Cast a rod where nature meets skyscrapers

  • 365 fishing days every year
  • 05 minutes from downtown
  • 13 provincial and territorial fishing-friendly capitals

Grab a rod, amble an urban seawall or perch on a riverside rock and cast your line in bubbling white-water that drowns out the drone of traffic. No need to head into the wilderness - from coast to coast to coast Canada’s watery web of streams, lakes and seashores make it possible to indulge in fishing with skyscrapers as well as mountains for a backdrop. Take a break from shopping to smell the salt air angling for salmon. Wrap up that museum visit to feel the current around your hip waders as you daydream of rainbow trout. Introduce your kids to the fun of a fishing hole in a city park. Watch a prairie sunset and city lights reflect in a stream as you prowl for pike and walleye. It’s easy, nearby, and once you land that nibble it’s the ultimate locavore experience. Bond with your guides, hear their fishing tales and feel their passion about preserving our waters. Learn how limits and licences, catch-and-release and kind fishing practices keep Canada’s sport fishing stocks healthy and diverse. Then finish up at the spa or a night out on the town savouring freshly-caught seafood at everything from informal shore lunches to gourmet seafood restaurants along a twinkling skyline. 

Alberta

• Watch a prairie sunset over Calgary’s skyscrapers as you play Huck Finn casting into the Bow River for brown and rainbow trout.   

British Columbia

• Pursue a giant urban sturgeon near Vancouver in BC’s Fraser River.    • Spot bald eagles and harbour seals while on the hunt for salmon in West Vancouver.       

Manitoba

• Grab the kids and catch a catfish or learn to fish at a downtown festival where the historic Red and Assiniboine Rivers meet at The Forks in Winnipeg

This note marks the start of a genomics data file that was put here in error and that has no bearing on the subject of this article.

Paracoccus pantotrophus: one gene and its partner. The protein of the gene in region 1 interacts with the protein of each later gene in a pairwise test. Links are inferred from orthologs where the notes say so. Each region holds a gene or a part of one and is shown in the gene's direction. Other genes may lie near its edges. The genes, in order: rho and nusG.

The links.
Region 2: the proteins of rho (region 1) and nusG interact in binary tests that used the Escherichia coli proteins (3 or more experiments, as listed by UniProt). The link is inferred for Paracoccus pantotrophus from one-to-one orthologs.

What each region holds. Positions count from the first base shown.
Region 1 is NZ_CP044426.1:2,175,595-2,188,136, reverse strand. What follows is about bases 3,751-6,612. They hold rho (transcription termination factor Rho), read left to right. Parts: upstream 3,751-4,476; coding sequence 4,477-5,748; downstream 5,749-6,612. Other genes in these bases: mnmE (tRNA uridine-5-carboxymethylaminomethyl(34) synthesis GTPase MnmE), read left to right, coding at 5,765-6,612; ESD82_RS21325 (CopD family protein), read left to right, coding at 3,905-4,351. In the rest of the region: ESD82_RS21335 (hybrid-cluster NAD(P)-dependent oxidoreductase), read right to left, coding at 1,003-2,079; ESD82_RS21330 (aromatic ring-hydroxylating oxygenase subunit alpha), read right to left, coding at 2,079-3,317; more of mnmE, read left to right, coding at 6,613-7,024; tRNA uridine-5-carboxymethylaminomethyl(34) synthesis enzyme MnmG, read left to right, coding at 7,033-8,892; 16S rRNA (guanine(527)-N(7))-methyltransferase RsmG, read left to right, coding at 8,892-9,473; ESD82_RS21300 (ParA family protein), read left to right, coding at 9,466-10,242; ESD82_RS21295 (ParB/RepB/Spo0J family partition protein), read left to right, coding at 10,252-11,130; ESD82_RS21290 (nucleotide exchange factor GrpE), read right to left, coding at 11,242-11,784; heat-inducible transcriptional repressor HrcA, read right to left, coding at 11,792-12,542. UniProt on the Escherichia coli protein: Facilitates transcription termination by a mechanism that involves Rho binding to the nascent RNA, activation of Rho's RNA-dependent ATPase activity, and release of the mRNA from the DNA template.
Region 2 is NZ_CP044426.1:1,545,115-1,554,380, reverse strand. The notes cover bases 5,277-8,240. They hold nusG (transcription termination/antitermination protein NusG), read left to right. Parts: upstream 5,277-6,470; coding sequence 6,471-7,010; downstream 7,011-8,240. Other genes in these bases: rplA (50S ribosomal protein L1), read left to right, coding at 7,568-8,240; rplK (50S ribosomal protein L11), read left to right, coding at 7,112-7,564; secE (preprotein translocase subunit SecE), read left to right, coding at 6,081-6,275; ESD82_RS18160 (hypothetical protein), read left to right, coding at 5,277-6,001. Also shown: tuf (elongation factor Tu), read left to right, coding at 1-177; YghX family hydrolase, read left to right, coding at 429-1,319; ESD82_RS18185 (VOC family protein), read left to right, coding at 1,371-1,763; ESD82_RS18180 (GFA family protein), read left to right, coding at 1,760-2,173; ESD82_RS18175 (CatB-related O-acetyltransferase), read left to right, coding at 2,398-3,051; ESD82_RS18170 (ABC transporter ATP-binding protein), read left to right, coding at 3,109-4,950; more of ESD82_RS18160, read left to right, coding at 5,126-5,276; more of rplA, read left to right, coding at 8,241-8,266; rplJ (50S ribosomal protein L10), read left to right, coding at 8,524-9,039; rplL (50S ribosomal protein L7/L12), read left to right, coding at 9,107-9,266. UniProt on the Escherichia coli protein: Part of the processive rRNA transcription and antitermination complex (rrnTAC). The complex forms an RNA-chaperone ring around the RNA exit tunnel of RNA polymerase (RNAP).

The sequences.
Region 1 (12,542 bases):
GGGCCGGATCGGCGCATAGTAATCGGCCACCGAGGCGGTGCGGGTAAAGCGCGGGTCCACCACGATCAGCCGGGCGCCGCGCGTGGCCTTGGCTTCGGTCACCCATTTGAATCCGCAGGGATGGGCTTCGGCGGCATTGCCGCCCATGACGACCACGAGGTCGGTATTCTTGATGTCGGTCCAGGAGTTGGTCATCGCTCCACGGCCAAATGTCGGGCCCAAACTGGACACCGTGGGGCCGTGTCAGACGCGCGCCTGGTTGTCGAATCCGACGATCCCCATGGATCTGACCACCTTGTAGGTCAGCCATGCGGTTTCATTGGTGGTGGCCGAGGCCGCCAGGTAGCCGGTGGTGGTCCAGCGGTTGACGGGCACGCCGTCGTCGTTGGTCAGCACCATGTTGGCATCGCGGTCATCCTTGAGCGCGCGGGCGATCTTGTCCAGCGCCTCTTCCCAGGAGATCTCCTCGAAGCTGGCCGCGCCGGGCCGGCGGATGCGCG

Newfoundland and Labrador

• Try your hand at landing a record brown trout within shouting distance of St. Johns Harbour, then head to one of legendary George Street’s 23 pubs to celebrate with a cold brew. 

Ontario

• Wish for walleye as you angle alongside the locks of the historic Rideau Canal waterway just outside the nation’s capital of Ottawa.    • Revel in the forest solitude of Toronto’s 50 public waterways and land a trophy pike within sight of the skyline of Canada’s biggest city. 

Prince Edward Island

• Set out from Charlottetown harbour with a local fisherman to learn the tricks of lobster fishing, then boil one up for lunch. 

Quebec

• Linger over a morning café au lait and croissants, then prowl for pike, bass and walleye in waters where Voyageurs once paddled around Montréal.    • Bundle up and drop your line through a hole in a frozen river and reel up a Tommy Cod outside the fortress walls of old Québec City

Weather

• Be prepared for a wide gamut of rapidly changing weather year round, particularly in Canada’s North and on the coasts. Foggy days, no matter the season, are common on the BC and Eastern maritime coastlines.  • Discover local weather information.  Research local weather patterns at Environment Canada's Canadian Climate Normals Website.
When to go
• Fishing is always in season in Canada, depending on what you’re looking to angle and where. • In British Columbia, the season runs year-round: Summer (June to September) for saltwater salmon, river trout and sturgeon, Fall (late August to November) for river salmon, steelhead and sturgeon, Winter (November to February) for steelhead and Spring (March to May) for spring salmon and rainbow trout. • In Manitoba and Saskatchewan, the season generally opens in May and is optimal through October for northern pike, walleye, lake trout, arctic grayling, rainbow trout, brook trout and yellow perch. • In Northern Canada, the optimal months are June through August, although ice fishing under the Northern Lights is pretty spectacular. • In Newfoundland and Labrador, salmon season runs early June to mid-September. • Ice-fishing is popular in the Northern Territories, Yukon and Nunavut as well as in the Prairies and Eastern Canada, primarily January and February. Check local ice conditions before heading out. 
Need to know
• You will need a fishing license. Most provinces sell these online. Check out Canada's fishing regulations. • While there is plenty of urban fishing across the country it’s a good idea to research locals or, even better, head out with a guide familiar with the terrain.  • Bears love fish too, even in parks within city limits, so it’s important to be aware, watch out for them and not to disturb their habitat. • While you can usually rent all-weather clothing and even fishing gear in most cities, it’s always better, if possible, to bring your own.